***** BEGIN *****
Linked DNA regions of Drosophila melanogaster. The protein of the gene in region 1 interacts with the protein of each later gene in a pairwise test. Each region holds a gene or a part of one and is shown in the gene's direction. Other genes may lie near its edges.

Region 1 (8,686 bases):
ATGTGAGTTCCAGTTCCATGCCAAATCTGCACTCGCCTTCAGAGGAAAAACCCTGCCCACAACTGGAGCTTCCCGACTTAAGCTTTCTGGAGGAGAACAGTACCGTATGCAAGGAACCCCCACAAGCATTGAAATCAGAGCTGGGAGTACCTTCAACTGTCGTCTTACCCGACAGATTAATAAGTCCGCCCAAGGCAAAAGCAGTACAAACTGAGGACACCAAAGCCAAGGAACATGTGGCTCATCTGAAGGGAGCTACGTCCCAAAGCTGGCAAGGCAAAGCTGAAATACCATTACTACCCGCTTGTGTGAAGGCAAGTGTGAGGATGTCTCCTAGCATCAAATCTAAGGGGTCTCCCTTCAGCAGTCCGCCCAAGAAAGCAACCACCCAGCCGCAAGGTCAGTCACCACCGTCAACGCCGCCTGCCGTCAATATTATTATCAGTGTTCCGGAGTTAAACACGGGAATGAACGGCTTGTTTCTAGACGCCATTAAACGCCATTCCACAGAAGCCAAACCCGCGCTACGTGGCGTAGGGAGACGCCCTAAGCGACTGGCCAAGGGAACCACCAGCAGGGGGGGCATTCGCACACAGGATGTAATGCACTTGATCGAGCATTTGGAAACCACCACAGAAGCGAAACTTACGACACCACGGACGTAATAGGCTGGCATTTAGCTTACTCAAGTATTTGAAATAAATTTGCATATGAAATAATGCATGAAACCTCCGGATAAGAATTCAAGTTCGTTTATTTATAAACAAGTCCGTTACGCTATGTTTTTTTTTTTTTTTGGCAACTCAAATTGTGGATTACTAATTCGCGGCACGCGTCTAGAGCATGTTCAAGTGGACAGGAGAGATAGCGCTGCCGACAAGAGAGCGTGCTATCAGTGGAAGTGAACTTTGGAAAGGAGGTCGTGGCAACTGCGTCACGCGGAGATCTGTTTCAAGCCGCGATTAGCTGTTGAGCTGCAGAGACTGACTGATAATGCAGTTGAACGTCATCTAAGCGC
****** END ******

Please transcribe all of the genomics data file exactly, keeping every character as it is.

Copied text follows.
Linked DNA regions of Drosophila melanogaster. The protein of the gene in region 1 interacts with the protein of each later gene in a pairwise test. Each region holds a gene or a part of one and is shown in the gene's direction. Other genes may lie near its edges.

Region 1 (8,686 bases):
ATGTGAGTTCCAGTTCCATGCCAAATCTGCACTCGCCTTCAGAGGAAAAACCCTGCCCACAACTGGAGCTTCCCGACTTAAGCTTTCTGGAGGAGAACAGTACCGTATGCAAGGAACCCCCACAAGCATTGAAATCAGAGCTGGGAGTACCTTCAACTGTCGTCTTACCCGACAGATTAATAAGTCCGCCCAAGGCAAAAGCAGTACAAACTGAGGACACCAAAGCCAAGGAACATGTGGCTCATCTGAAGGGAGCTACGTCCCAAAGCTGGCAAGGCAAAGCTGAAATACCATTACTACCCGCTTGTGTGAAGGCAAGTGTGAGGATGTCTCCTAGCATCAAATCTAAGGGGTCTCCCTTCAGCAGTCCGCCCAAGAAAGCAACCACCCAGCCGCAAGGTCAGTCACCACCGTCAACGCCGCCTGCCGTCAATATTATTATCAGTGTTCCGGAGTTAAACACGGGAATGAACGGCTTGTTTCTAGACGCCATTAAACGCCATTCCACAGAAGCCAAACCCGCGCTACGTGGCGTAGGGAGACGCCCTAAGCGACTGGCCAAGGGAACCACCAGCAGGGGGGGCATTCGCACACAGGATGTAATGCACTTGATCGAGCATTTGGAAACCACCACAGAAGCGAAACTTACGACACCACGGACGTAATAGGCTGGCATTTAGCTTACTCAAGTATTTGAAATAAATTTGCATATGAAATAATGCATGAAACCTCCGGATAAGAATTCAAGTTCGTTTATTTATAAACAAGTCCGTTACGCTATGTTTTTTTTTTTTTTTGGCAACTCAAATTGTGGATTACTAATTCGCGGCACGCGTCTAGAGCATGTTCAAGTGGACAGGAGAGATAGCGCTGCCGACAAGAGAGCGTGCTATCAGTGGAAGTGAACTTTGGAAAGGAGGTCGTGGCAACTGCGTCACGCGGAGATCTGTTTCAAGCCGCGATTAGCTGTTGAGCTGCAGAGACTGACTGATAATGCAGTTGAACGTCATCTAAGCGC